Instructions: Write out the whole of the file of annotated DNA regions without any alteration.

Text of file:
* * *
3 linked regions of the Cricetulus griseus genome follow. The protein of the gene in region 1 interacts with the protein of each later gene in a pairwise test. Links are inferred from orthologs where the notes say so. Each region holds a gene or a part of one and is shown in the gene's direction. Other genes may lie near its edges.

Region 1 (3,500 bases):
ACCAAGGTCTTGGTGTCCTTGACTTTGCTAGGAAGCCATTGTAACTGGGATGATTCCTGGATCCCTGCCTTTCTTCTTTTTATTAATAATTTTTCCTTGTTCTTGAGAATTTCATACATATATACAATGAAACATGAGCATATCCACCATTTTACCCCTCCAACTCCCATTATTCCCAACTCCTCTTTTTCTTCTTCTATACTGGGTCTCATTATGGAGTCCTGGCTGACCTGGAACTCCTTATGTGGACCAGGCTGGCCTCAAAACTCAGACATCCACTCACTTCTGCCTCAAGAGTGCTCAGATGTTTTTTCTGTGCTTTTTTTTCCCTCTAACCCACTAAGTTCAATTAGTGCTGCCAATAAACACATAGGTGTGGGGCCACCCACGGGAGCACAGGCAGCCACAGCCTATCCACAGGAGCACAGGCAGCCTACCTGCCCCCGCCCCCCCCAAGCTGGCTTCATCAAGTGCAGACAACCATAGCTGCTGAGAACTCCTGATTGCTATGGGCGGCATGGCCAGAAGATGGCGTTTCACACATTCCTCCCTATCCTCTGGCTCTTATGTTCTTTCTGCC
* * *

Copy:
3 linked regions of the Cricetulus griseus genome follow. The protein of the gene in region 1 interacts with the protein of each later gene in a pairwise test. Links are inferred from orthologs where the notes say so. Each region holds a gene or a part of one and is shown in the gene's direction. Other genes may lie near its edges.

Region 1 (3,500 bases):
ACCAAGGTCTTGGTGTCCTTGACTTTGCTAGGAAGCCATTGTAACTGGGATGATTCCTGGATCCCTGCCTTTCTTCTTTTTATTAATAATTTTTCCTTGTTCTTGAGAATTTCATACATATATACAATGAAACATGAGCATATCCACCATTTTACCCCTCCAACTCCCATTATTCCCAACTCCTCTTTTTCTTCTTCTATACTGGGTCTCATTATGGAGTCCTGGCTGACCTGGAACTCCTTATGTGGACCAGGCTGGCCTCAAAACTCAGACATCCACTCACTTCTGCCTCAAGAGTGCTCAGATGTTTTTTCTGTGCTTTTTTTTCCCTCTAACCCACTAAGTTCAATTAGTGCTGCCAATAAACACATAGGTGTGGGGCCACCCACGGGAGCACAGGCAGCCACAGCCTATCCACAGGAGCACAGGCAGCCTACCTGCCCCCGCCCCCCCCAAGCTGGCTTCATCAAGTGCAGACAACCATAGCTGCTGAGAACTCCTGATTGCTATGGGCGGCATGGCCAGAAGATGGCGTTTCACACATTCCTCCCTATCCTCTGGCTCTTATGTTCTTTCTGCC